Saturday, January 20, 2007

Barking at the Home Show

Went to the Metro Home Show last night.

It's a great place if you're in the market for showers featuring more electronic gadgets than the space shuttle, or for "lush and vibrant" artificial grass that's resistant to salt damage, fire and nuclear war, or for furniture that looks like it was lifted from the set of some episode of Star Trek.

Yet what really piqued my interest was the "All Terrain Cabin" or ATC.

The ATC is the brain child of a government-funded project called BARK, a British Columbia non-profit "collective" that is supposed to raise the profile of Canadian design and ingenuity.

BARK's motto, by the way, is "Same-Sex Marriage + Crude Oil = Canada".

Inspiring isn't it? Somebody should translate that into Latin and put it on our coat of arms.

Anyway back to the ATC, a 480 sq ft. "mobile, self-contained, low-impact, smart, tough, cool and all Canadian," cabin which is supposed to "provide inspiration for our nation."

Actually, it's not so much of a cabin, as it is a mobile downtown Toronto condo.

I mean how many cabins have Gourmet settings cutlery or or Omer Arbel Hanging Lights or Michael Nicoll Yahgulanaas wall murals?

It even has a toilet that makes potting soil. (Note to self: never eat anything grown in an environmentalist's garden.)

What gets me is the choice of videos the cabin includes.

You would think an all Canadian cabin would feature the latest Don Cherry Rock'em Sock'em hockey video.

But no, the BARK "collective" decided the left-wing documentaries The Corporation and Manufacturing Consent better raised the Canadian profile.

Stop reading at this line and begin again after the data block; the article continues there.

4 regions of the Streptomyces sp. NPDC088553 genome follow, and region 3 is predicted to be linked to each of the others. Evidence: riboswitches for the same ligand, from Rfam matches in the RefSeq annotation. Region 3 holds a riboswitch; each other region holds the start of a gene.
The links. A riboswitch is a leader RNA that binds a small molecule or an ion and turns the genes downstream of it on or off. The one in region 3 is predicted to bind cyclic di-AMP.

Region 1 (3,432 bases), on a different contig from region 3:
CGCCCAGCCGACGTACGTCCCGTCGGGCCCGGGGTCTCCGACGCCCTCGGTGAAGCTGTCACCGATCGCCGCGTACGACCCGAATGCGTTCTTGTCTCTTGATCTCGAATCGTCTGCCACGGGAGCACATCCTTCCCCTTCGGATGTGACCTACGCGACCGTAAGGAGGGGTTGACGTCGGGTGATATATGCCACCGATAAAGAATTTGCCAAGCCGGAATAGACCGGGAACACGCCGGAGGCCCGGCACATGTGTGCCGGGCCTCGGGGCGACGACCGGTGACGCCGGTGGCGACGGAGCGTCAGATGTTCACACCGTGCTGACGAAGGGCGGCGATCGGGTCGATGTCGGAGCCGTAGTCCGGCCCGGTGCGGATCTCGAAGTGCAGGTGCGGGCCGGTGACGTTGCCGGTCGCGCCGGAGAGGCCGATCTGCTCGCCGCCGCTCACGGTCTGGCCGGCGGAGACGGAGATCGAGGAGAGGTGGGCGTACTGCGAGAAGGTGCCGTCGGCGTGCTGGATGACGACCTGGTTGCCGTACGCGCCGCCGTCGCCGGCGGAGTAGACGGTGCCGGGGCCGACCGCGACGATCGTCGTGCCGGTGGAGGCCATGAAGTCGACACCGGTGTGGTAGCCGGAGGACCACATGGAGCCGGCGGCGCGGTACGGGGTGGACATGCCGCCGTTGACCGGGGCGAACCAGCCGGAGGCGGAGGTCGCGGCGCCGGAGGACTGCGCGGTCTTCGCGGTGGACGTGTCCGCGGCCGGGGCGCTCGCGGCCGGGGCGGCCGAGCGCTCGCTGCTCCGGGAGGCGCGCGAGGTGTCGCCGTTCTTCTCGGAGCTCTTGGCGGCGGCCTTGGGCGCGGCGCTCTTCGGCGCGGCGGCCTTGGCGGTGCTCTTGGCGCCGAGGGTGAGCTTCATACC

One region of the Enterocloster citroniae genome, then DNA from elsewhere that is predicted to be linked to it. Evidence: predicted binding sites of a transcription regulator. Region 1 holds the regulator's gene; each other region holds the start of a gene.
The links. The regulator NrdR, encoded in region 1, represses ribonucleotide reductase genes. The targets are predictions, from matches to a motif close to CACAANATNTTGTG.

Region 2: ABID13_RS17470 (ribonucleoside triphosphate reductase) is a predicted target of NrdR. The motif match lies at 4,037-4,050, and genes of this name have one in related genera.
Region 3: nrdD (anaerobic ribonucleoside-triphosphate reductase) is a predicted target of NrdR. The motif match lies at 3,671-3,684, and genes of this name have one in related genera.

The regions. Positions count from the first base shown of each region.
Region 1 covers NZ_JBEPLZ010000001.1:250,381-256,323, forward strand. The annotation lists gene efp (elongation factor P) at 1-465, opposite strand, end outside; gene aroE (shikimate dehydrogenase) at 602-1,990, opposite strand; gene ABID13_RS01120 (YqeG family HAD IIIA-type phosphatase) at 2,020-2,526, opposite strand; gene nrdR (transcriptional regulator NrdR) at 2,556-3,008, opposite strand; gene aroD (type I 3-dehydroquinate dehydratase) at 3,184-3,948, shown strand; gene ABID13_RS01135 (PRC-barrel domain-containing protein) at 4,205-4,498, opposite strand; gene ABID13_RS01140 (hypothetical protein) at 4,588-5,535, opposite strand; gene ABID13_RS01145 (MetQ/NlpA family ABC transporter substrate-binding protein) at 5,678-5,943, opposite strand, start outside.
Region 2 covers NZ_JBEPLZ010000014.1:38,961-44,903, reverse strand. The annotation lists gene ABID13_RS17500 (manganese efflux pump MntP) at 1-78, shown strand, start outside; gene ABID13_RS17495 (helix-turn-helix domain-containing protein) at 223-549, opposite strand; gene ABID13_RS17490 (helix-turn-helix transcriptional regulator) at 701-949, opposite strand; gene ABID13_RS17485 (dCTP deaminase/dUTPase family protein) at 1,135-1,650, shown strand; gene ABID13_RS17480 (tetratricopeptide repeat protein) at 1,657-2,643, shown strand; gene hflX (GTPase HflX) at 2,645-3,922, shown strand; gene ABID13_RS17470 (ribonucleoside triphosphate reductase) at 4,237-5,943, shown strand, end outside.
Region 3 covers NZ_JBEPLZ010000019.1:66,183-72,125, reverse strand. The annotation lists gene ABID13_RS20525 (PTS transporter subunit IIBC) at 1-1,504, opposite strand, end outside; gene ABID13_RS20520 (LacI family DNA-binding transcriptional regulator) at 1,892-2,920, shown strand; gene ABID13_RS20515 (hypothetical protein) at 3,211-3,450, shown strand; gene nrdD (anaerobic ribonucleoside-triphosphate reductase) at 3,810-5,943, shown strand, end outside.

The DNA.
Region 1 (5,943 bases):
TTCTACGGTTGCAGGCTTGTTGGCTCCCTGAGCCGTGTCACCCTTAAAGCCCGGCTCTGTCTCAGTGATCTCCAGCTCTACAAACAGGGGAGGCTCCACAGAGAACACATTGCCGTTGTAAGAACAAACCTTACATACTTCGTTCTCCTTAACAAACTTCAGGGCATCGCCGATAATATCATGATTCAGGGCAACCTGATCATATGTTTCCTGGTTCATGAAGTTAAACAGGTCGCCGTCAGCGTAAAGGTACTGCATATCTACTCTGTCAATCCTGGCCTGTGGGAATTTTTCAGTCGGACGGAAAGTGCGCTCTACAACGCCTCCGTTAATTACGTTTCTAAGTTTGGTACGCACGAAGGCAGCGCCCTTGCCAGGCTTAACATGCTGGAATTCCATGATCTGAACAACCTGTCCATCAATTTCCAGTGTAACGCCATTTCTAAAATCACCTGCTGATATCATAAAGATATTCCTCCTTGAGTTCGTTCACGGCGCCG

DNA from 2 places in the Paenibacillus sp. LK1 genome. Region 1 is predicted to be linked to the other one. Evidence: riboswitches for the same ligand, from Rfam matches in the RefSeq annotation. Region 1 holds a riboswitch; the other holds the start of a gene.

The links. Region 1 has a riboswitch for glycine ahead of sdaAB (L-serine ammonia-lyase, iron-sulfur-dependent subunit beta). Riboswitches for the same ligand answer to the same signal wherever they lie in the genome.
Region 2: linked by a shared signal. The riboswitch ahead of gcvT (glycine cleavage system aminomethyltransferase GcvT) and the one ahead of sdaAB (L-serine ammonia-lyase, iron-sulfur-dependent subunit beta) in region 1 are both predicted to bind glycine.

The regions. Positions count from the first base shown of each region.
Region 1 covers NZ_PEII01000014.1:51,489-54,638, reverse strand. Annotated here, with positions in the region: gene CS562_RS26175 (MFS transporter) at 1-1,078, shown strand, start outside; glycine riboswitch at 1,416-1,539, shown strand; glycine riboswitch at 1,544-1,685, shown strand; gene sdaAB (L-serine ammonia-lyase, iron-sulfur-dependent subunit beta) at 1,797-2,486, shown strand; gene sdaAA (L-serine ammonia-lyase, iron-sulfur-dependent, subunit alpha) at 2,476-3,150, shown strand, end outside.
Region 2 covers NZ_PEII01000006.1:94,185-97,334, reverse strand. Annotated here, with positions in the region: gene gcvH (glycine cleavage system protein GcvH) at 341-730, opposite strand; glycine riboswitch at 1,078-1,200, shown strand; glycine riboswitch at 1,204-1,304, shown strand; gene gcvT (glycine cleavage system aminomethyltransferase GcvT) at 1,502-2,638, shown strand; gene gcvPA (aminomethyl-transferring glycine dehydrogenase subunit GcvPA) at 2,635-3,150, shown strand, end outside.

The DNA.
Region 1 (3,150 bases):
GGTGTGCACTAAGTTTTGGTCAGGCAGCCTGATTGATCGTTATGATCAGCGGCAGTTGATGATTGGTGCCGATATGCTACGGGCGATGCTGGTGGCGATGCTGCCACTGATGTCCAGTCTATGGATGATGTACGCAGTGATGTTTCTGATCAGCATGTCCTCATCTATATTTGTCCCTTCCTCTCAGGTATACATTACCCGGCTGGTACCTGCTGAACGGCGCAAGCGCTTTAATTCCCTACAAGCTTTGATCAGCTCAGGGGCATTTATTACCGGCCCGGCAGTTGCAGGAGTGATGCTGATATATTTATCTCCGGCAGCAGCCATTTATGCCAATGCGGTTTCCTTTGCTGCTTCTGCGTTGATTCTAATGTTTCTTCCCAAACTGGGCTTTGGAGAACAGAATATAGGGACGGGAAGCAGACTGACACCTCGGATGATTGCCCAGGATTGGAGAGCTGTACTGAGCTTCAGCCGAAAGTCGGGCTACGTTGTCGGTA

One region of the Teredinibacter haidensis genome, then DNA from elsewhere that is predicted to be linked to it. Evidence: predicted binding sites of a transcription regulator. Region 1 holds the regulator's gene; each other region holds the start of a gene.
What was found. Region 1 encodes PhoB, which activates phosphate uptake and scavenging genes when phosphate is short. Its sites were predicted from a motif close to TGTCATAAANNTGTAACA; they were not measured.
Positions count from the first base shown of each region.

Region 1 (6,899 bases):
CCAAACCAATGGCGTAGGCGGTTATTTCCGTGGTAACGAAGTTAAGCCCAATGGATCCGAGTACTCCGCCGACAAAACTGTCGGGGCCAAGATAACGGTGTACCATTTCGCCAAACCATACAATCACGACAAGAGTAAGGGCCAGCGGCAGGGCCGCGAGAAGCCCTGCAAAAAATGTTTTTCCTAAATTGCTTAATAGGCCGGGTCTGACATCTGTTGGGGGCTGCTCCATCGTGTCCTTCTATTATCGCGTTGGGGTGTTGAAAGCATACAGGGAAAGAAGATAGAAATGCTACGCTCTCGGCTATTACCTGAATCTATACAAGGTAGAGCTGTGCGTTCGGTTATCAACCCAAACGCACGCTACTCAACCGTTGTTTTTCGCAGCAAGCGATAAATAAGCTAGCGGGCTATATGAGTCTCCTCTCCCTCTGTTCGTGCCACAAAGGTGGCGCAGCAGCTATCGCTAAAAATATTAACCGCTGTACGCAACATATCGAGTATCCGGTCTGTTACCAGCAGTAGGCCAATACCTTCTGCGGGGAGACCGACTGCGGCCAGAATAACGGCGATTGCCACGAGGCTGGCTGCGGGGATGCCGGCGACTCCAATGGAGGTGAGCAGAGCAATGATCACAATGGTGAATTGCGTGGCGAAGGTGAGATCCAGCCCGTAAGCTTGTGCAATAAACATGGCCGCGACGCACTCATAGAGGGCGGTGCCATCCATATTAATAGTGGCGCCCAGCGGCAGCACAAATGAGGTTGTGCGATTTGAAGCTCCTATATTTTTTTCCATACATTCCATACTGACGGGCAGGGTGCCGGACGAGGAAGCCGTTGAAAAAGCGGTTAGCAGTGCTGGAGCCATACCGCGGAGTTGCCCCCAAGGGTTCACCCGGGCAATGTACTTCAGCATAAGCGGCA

Mind you, I wouldn't mind all this, except that as a taxpayer I am forced to finance the ATC, and that doesn't make me happy.

In fact, BARK makes me want to BARF.

1 comment:

Anonymous said...

Unfortunately you are uninformed - the ATC is not funded by the Government, it received a grant from Western Diversification to help put it together. BARK is a non-profit as you say, but most of the cost was paid for by the 40+ companies and designers who contributed to the project. Trying to let Canadians and the world know about our innovation and design, as opposed to reinforcing our stereotypes of beavers and igloos, is a worthy cause. In fact, this purpose would actually be a GOOD use of taxpayers dollars, if that were the case. Appreciate that you get your facts straight before publishing. While blogs are not to be taken as gospel, its owners have a responsibility. NOT making sense.